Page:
Heritage Site / Ethnography Site / Dakota Nakota Lakota / Housing & Associated Structures

Article: Lodges

As described by First Boy - James Larpenteur Long, Fort Peck Assiniboine-Sioux, in The Assiniboine: From Accounts of the Old Ones Told to First Boy (James Larpenteur Long), edited by Michael Stephen Kennedy , University of Oklahoma Press, 1961, p 86-88(originally published as Land of the Nakoda by the Montana Writer Program in 1942)

The first white men known by most of the Assiniboine people were the Hudson's Bay Company traders far up in the north country in what is now Canada. Long before other white men came, they traded in cloth, blankets, beads, knives, and other articles. But before the agents of the Hudson's Bay Company came, the tribe depended entirely on wild game and nature to provide everything.

Lodges were then made from the tanned hides of matured buffalo cows. The number of finished hides required depended on the size of the lodge. An average lodge ranged from six to fourteen hides in size. Twenty hides made an extra-large lodge, usually owned by a well-to-do bachelor. There were not many of that size, not because the material was scarce, but because they were cumbersome to carry and to handle.

Red Feather gave this description of his bachelor lodge:

"Before I was married, my mother, with the help of other women, made a bachelor's lodge for my use. It contained nine-teen tanned hides and was very heavy. When the poles were set up and the covering was tied to the pole to be raised, it took three women to raise and set the covering in place. Of course, as you know, we men do not help with those things.

It was thought that I lived alone in the lodge. I occupied the whole of the back part as my lied, and the two sides were also supplied with bedding. But my cousins and friends who were also single were almost always with me, so usually several of us slept there every night.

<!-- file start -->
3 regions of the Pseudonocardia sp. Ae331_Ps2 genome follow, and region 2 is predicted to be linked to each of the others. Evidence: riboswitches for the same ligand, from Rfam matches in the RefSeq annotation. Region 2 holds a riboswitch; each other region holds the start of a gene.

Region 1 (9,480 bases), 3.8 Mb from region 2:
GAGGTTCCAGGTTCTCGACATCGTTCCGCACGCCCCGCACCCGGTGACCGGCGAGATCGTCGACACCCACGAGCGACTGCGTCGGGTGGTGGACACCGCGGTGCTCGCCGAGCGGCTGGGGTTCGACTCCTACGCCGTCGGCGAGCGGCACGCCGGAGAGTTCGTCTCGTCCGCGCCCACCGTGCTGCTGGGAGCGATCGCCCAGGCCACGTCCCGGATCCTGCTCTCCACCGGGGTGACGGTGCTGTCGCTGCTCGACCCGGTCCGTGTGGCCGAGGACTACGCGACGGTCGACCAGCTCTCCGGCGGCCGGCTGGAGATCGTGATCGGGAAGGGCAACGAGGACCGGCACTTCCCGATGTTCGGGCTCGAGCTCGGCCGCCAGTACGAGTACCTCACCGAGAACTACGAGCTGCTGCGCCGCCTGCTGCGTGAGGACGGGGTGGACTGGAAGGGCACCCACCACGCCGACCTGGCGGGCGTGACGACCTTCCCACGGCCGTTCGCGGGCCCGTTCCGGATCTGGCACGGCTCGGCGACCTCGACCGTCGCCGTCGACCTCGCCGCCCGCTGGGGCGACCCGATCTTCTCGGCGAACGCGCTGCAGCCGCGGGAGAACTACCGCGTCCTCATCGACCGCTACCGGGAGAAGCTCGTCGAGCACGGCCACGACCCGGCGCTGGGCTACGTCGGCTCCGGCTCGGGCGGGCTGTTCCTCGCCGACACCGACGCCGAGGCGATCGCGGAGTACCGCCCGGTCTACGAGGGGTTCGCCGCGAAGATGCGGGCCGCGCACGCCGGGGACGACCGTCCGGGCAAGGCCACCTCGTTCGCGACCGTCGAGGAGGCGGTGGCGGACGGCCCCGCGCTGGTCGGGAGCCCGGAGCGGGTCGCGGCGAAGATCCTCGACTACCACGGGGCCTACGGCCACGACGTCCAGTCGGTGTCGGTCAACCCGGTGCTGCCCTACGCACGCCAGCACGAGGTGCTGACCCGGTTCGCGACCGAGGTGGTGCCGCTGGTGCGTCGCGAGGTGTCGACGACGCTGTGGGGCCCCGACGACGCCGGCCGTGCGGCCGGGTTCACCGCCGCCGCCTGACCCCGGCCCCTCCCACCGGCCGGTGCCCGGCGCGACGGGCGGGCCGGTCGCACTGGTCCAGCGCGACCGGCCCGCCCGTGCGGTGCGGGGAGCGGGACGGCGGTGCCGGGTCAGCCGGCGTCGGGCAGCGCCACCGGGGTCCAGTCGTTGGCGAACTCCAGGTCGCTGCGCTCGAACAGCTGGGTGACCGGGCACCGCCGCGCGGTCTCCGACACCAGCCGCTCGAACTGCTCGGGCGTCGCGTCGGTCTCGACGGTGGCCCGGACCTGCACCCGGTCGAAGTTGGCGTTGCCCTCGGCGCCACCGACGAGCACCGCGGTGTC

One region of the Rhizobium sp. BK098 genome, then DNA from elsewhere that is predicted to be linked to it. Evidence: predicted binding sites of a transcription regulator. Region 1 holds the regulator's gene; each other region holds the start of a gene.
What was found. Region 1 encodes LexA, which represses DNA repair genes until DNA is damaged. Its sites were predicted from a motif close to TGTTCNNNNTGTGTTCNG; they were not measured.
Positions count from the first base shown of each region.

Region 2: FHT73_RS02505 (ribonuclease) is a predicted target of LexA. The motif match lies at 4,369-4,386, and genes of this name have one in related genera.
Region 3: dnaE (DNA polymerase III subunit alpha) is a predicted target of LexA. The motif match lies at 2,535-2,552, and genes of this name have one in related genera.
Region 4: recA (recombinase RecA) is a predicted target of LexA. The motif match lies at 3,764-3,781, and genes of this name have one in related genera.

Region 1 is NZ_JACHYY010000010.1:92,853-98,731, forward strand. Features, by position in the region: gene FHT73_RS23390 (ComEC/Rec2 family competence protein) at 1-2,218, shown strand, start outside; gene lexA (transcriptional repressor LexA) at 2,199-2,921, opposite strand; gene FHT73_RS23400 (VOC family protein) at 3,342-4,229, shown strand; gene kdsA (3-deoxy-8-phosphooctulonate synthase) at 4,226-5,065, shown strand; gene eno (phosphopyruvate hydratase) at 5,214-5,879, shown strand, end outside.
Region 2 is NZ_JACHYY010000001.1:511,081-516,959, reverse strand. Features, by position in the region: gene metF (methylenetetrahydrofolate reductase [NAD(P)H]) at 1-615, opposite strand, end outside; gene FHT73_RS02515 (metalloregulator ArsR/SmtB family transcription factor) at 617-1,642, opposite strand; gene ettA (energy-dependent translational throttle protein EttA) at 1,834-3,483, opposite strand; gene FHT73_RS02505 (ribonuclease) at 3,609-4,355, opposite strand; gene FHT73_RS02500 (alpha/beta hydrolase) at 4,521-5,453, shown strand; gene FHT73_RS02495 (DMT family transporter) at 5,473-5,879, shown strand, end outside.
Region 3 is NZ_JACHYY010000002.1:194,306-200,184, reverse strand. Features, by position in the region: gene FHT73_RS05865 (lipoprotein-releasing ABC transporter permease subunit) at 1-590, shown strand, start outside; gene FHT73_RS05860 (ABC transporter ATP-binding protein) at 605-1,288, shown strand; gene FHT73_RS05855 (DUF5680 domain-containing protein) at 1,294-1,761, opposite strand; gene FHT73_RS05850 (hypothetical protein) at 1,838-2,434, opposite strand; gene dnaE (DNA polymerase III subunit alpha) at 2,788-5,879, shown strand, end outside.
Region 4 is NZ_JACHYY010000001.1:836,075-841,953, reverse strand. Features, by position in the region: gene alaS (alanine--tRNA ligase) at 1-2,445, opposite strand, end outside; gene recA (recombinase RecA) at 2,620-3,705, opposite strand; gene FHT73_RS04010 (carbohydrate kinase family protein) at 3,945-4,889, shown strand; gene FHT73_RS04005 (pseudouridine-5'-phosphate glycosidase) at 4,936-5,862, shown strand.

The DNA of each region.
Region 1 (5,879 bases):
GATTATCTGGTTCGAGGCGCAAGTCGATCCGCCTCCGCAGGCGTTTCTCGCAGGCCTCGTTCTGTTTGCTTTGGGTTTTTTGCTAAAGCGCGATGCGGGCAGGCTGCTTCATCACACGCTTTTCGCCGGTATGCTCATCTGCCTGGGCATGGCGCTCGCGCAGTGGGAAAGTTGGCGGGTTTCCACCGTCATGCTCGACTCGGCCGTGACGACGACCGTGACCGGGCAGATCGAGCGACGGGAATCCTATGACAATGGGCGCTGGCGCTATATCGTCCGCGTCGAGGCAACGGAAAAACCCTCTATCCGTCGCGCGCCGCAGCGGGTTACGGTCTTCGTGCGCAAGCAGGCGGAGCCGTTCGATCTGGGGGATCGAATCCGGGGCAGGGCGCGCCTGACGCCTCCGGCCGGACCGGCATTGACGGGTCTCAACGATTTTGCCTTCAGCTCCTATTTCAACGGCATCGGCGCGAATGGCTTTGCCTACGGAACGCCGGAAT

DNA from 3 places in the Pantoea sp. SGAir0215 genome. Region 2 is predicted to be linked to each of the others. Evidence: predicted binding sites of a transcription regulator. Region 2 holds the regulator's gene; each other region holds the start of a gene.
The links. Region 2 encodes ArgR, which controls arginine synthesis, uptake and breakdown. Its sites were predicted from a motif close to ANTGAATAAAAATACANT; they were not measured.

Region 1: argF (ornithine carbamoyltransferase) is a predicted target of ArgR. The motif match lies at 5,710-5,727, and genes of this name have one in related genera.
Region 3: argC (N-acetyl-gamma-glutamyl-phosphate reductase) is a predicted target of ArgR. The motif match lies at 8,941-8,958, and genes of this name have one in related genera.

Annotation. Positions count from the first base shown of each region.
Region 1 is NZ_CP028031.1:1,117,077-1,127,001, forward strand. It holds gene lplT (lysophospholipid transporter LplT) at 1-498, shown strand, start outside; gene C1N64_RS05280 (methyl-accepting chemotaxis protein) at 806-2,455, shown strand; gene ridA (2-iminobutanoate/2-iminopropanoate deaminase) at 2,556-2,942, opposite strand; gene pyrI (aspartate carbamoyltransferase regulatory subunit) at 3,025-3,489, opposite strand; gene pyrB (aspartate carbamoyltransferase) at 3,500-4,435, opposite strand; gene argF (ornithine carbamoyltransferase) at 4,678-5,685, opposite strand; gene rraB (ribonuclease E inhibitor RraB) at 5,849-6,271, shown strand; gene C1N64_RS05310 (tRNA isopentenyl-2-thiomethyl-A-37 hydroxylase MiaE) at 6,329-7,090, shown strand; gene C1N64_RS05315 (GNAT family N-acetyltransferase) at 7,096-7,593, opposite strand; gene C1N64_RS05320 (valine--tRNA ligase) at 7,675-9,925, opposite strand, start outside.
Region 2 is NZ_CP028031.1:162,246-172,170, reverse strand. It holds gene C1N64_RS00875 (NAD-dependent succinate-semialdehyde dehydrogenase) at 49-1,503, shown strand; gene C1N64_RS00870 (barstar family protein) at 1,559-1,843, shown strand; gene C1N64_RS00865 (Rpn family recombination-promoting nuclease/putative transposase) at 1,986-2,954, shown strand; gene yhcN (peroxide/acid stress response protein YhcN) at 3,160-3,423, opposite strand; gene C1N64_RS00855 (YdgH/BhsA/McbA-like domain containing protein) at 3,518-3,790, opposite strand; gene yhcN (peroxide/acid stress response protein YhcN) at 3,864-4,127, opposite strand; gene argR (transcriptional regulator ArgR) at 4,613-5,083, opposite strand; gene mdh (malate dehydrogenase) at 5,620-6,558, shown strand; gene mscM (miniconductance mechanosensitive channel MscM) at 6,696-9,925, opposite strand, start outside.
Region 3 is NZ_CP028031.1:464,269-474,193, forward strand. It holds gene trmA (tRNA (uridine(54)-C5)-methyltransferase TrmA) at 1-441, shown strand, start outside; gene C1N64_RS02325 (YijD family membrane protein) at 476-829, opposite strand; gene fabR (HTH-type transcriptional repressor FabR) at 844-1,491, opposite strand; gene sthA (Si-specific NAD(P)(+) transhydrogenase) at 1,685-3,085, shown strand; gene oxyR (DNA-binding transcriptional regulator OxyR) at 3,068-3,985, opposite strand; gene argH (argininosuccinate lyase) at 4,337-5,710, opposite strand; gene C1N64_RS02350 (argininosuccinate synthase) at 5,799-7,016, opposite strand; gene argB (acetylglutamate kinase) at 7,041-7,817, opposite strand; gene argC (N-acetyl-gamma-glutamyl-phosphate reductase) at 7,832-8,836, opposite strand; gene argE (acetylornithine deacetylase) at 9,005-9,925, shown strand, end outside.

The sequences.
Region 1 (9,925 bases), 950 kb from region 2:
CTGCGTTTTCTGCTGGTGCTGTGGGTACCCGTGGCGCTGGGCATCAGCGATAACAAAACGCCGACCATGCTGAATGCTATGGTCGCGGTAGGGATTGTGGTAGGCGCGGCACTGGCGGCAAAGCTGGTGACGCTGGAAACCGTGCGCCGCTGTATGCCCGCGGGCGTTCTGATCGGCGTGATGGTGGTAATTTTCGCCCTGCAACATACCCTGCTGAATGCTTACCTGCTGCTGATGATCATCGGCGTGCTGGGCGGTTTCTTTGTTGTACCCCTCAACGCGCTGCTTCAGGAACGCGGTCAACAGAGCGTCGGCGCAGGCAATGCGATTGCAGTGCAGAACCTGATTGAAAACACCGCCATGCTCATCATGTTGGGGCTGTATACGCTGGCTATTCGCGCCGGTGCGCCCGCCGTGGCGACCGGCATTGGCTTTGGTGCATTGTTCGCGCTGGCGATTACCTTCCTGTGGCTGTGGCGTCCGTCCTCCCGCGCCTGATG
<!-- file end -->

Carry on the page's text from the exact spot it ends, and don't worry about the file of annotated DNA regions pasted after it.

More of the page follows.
My mother cooked for us and we ate in my large bachelor's lodge."

Lodges were erected with pine poles. A tripod was set up and the rest of the poles were added. The number of poles used depended upon the size of the lodge. The bottom of a lodge was secured to the ground by wooden pegs made from the choke-cherry tree. The front was laced together below and above the entrance with pins made from the same kind of wood. The butt ends of the pegs and pins were carved, and bands of bark in various widths were left intact as ornaments.

Assiniboine lodges always faced the south. Ventilation was regulated by two large flaps on each side of the smoke hole. Two extra poles governed the flaps from the outside. If there was smoke in the lodge on account of a change in the wind, one of the women went outside to regulate the draft.

A man never attended to anything in connection with the work in or about the lodge. If a man was seen helping a woman with any of her tasks, other men remarked to each other, "Since when has he become a woman? Hereafter leave him out at gatherings of the men, for he may start teaching us to make women's dresses."`

The regulation of the smoke draft was an old excuse for young unmarried women to go outside after dark to meet their sweet-hearts. If the girl knew that her lover was near her lodge, she would say, "It seems so smoky in here, perhaps the wind has changed. I must go out to adjust the flaps." And with that she attended to the chore and at the same time met the man. But, as she was not permitted to go very far away from the lodge, the two lovers stood close together and whispered to each other.

In winter the wall of a lodge was lined with tanned skins of the yearling buffalo for about four feet up from the floor. These skins were tanned like deer skins, the hair being removed first.

The lining of the lodges of well-to-do families who had guests a great deal was decorated with pictures of war exploits. Some-times these picture-stories told of the deeds performed by the host.

In these lodges several back rests were kept for special guests. They were made of peeled willows about three-fourths of an inch in diameter and two feet long. Laid horizontally, the willow sticks were laced with hide or some other material around the outside and down the center. The top of this framework was then hung from a three-pole tripod, so that the outside edges rested on the two front poles of the tripod. The third pole, in the back, regulated the slant of the back rest.

Those who took an active part in the social life of the tribe decorated their lodges with objects made by the women. These were sewed to different parts of the lodge on the outside. The edges of the smoke flaps were usually fringed with tassels cov-ered with porcupine quills. More quillwork in large pieces was sewed to the back and sides. Sometimes holes were bored through the tops of the smoke flap holes. Buckskin strings were then laced through and tied so that the two ends hung as a fringe.

Lodges of warriors were painted with pictures that showed the war record of the owner. Medicine men painted their lodges with symbols of their religion.

Occasionally, parents had a small lodge made for one of their children and gave a fee to a warrior who decorated it with pictures of one of his deeds.